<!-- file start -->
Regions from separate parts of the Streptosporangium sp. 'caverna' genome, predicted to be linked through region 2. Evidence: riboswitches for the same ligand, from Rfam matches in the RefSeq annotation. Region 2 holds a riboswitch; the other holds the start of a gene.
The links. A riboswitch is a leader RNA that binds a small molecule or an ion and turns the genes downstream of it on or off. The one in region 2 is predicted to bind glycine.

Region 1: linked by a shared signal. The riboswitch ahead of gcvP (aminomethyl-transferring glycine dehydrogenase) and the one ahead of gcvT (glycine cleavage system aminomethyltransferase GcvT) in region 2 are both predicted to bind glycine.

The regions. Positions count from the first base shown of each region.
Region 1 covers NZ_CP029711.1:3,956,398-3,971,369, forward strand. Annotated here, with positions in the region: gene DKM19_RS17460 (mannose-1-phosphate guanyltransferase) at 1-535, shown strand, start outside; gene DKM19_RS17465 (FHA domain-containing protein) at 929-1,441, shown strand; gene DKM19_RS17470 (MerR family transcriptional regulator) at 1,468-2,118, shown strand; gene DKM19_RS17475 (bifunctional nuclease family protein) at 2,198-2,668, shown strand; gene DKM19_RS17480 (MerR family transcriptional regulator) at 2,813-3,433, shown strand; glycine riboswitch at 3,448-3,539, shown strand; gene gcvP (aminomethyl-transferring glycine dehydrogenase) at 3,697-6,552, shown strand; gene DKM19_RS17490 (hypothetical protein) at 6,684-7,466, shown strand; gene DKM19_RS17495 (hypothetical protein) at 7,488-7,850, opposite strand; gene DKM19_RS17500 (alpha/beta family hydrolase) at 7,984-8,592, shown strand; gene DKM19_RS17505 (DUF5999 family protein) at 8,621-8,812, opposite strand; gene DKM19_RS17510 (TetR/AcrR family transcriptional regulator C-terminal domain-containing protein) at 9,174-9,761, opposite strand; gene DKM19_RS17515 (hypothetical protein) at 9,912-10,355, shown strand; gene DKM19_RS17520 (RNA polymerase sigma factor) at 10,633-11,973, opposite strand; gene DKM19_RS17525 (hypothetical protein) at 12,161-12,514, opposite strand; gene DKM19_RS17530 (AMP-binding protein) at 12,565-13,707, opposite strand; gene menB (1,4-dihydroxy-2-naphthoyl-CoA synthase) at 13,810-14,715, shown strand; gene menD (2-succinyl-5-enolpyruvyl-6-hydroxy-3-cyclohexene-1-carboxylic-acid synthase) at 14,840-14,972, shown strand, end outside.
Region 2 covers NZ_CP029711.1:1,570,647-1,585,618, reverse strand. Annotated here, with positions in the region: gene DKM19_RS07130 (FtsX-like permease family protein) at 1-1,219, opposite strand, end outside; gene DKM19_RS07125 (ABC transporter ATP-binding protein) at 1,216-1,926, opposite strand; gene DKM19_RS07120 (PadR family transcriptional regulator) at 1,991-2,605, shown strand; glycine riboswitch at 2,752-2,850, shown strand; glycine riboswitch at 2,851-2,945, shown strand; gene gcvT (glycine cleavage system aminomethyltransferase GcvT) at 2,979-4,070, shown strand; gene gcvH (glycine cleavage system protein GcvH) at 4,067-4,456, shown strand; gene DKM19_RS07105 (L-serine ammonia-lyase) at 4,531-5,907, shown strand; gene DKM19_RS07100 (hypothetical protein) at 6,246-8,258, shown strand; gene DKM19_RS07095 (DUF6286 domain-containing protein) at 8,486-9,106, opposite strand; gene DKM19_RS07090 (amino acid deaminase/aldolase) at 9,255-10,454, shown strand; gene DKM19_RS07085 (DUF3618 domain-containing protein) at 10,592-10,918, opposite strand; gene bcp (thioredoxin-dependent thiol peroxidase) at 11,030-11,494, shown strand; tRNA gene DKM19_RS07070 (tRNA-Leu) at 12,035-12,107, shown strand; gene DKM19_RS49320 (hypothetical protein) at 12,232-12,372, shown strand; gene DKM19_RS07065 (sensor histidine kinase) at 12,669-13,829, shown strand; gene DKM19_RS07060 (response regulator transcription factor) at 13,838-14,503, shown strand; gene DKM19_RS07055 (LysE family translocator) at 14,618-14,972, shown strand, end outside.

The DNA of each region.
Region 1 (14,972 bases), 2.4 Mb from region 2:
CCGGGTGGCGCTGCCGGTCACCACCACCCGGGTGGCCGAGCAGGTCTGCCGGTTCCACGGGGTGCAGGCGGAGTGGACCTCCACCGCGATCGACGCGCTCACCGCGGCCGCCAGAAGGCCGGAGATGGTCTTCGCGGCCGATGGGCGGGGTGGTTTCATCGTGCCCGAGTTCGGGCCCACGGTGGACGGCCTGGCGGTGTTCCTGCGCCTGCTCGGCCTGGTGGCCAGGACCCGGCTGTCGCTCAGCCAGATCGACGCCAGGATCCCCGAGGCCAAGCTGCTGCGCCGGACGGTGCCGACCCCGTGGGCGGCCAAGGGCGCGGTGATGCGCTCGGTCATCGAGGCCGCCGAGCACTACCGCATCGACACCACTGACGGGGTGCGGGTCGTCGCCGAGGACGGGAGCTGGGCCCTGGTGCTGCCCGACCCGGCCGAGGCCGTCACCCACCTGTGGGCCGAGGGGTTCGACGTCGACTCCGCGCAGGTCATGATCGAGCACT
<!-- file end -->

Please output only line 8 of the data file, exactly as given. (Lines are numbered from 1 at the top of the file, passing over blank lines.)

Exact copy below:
Region 1 (14,972 bases), 2.4 Mb from region 2: